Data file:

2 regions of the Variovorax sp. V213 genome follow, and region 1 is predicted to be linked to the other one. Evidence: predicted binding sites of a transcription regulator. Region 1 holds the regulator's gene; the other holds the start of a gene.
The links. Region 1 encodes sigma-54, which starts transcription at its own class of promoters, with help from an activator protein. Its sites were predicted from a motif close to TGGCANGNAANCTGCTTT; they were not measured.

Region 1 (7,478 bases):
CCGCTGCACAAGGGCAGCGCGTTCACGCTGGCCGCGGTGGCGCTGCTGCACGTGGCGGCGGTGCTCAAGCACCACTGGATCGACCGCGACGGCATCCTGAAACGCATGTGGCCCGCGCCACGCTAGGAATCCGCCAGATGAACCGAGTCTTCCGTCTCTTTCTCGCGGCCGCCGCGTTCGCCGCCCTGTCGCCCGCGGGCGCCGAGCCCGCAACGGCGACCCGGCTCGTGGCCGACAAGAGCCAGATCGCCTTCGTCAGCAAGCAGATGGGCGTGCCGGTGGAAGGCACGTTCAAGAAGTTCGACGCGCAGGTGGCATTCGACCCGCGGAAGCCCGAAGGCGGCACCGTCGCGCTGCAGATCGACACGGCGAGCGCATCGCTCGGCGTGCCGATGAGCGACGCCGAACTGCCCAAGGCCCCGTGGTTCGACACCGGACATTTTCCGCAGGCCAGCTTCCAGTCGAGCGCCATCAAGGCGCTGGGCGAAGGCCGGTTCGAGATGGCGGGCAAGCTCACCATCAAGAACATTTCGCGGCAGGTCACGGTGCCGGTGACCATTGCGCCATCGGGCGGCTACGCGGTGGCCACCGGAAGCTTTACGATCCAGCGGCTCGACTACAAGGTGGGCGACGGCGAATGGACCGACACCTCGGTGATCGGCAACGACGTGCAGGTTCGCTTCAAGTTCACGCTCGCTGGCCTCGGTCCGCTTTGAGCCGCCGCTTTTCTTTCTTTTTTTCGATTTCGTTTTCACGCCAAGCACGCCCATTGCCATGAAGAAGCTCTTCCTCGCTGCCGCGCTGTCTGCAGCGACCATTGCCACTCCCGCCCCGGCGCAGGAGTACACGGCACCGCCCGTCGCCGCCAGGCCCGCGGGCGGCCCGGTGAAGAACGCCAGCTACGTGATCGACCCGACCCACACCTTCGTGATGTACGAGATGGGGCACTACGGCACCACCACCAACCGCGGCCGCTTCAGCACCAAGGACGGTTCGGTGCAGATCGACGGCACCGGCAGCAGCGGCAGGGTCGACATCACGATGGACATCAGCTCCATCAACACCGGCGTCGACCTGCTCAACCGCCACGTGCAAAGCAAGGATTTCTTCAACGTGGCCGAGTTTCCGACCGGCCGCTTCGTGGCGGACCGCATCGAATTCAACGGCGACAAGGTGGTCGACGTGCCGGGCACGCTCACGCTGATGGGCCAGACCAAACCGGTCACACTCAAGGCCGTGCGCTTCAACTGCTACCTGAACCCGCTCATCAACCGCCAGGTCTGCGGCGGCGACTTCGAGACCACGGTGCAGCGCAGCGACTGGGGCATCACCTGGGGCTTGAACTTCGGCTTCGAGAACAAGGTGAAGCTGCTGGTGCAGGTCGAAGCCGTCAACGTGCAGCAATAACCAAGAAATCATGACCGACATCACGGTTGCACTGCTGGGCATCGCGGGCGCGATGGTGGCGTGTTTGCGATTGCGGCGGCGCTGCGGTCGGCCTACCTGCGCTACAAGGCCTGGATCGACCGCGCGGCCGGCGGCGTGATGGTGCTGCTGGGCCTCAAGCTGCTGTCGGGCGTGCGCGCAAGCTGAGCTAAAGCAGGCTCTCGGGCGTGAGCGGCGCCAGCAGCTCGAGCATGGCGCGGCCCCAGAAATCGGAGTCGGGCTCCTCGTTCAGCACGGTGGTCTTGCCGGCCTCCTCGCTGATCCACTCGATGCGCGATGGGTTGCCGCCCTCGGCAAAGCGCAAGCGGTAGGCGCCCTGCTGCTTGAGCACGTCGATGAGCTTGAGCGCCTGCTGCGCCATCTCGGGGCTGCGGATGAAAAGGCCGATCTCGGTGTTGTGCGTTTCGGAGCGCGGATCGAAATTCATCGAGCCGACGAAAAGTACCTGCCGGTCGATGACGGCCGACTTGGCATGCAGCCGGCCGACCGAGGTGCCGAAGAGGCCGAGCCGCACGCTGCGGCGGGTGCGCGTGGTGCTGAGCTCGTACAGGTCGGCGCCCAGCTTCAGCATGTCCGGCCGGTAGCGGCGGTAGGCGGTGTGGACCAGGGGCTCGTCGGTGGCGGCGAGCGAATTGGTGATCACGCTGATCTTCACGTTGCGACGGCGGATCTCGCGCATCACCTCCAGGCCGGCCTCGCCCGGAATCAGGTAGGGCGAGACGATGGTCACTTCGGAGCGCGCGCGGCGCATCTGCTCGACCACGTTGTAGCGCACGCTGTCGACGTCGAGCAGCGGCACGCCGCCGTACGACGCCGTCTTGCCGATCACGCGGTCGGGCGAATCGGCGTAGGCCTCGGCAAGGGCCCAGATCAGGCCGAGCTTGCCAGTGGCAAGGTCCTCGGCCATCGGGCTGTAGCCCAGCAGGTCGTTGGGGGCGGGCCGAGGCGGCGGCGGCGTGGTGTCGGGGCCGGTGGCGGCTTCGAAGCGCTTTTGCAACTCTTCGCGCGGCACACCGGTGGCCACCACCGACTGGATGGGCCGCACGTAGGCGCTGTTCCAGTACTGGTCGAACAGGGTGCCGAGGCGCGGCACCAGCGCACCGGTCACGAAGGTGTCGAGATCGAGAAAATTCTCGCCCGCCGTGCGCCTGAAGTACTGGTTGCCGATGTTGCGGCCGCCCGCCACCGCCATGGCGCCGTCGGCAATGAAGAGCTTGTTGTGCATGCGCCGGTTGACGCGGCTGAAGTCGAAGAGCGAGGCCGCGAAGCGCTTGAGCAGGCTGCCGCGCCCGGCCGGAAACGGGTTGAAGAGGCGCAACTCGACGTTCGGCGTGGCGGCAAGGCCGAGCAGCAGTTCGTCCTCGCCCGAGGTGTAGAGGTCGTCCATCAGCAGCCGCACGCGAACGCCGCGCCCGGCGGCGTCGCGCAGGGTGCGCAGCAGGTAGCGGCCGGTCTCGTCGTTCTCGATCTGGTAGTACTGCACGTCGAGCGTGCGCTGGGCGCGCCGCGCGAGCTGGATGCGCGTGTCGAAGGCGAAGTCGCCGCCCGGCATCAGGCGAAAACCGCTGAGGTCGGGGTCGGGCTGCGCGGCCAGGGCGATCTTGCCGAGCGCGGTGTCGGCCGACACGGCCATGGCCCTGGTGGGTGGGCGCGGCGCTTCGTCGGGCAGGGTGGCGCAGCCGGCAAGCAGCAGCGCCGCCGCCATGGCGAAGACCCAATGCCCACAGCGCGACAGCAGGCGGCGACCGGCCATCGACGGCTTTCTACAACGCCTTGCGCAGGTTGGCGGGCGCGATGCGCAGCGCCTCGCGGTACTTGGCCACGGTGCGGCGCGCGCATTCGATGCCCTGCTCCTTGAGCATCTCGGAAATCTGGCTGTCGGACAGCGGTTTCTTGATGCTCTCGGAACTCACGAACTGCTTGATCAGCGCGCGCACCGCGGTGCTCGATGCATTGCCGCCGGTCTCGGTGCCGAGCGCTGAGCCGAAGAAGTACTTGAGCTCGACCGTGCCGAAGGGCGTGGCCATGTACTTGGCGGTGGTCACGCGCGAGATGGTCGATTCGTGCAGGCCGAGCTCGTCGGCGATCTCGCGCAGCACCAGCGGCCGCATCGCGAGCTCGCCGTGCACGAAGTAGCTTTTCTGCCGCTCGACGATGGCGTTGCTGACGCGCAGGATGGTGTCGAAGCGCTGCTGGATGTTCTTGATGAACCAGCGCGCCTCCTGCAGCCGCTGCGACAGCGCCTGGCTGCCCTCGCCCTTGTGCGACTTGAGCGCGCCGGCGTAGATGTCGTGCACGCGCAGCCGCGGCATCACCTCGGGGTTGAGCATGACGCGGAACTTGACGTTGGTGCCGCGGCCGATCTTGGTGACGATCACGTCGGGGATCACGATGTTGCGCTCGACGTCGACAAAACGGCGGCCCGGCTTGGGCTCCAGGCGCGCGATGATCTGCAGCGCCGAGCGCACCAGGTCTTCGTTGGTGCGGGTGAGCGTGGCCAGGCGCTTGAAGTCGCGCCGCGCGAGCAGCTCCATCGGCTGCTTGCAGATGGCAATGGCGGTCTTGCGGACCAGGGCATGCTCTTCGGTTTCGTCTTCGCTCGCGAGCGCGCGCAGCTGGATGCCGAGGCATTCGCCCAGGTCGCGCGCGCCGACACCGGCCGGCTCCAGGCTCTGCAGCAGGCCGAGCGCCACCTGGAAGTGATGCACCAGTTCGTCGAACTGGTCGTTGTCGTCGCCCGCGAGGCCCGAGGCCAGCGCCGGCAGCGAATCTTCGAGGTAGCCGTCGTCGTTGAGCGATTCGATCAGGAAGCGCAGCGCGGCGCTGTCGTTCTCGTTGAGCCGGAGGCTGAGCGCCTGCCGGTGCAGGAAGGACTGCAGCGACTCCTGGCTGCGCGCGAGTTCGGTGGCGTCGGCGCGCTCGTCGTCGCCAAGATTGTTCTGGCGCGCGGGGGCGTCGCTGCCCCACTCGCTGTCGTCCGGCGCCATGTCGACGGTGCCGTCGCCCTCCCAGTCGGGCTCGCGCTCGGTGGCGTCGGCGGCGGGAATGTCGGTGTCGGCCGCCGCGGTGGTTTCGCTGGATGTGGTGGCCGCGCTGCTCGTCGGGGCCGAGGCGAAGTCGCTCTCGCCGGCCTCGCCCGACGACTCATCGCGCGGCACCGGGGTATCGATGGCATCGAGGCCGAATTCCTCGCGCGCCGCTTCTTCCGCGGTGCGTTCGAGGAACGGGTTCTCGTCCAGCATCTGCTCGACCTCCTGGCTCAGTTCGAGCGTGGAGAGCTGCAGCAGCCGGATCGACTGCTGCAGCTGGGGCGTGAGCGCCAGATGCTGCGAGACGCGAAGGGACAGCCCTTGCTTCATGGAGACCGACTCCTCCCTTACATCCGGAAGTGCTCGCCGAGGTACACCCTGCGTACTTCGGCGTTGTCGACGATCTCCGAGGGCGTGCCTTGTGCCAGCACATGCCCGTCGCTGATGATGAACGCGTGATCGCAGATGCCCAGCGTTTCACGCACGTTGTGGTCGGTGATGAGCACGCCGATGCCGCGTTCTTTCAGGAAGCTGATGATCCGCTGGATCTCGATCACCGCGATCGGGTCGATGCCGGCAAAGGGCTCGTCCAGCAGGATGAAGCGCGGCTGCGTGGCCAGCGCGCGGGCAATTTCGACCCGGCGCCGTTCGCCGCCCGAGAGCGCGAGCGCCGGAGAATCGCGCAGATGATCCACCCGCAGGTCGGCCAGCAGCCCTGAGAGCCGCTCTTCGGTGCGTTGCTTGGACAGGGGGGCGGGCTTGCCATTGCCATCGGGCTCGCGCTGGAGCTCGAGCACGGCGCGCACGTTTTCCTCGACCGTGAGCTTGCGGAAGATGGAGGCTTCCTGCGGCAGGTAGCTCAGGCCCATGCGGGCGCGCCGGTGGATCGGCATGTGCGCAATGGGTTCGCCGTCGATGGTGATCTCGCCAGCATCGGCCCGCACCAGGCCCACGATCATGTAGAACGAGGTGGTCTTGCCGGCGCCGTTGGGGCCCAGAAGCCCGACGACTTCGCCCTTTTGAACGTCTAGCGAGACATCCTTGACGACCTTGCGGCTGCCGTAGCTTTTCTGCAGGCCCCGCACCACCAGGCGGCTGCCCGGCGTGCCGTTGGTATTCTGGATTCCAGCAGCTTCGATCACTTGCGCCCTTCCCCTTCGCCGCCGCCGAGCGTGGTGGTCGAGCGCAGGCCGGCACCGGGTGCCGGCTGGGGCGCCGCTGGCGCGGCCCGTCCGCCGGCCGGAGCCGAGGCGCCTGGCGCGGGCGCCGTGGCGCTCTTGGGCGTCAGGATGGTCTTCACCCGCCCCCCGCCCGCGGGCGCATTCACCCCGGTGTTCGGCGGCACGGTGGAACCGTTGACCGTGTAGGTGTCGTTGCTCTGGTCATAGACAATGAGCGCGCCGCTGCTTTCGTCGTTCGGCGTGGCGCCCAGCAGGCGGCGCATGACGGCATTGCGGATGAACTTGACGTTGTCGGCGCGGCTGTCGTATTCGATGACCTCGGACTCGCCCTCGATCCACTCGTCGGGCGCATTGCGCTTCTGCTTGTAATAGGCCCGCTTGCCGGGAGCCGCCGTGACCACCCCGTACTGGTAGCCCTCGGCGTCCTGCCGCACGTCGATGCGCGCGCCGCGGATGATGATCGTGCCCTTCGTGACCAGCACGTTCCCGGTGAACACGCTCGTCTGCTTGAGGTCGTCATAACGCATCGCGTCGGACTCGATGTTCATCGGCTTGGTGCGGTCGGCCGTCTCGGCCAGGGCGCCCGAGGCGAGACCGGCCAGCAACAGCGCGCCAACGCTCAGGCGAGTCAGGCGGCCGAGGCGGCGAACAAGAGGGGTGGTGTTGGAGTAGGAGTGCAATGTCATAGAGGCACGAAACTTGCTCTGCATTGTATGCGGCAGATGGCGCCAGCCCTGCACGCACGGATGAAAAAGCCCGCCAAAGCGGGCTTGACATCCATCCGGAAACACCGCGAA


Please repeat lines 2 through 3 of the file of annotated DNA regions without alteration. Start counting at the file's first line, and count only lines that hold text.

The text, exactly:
The links. Region 1 encodes sigma-54, which starts transcription at its own class of promoters, with help from an activator protein. Its sites were predicted from a motif close to TGGCANGNAANCTGCTTT; they were not measured.

Region 1 (7,478 bases):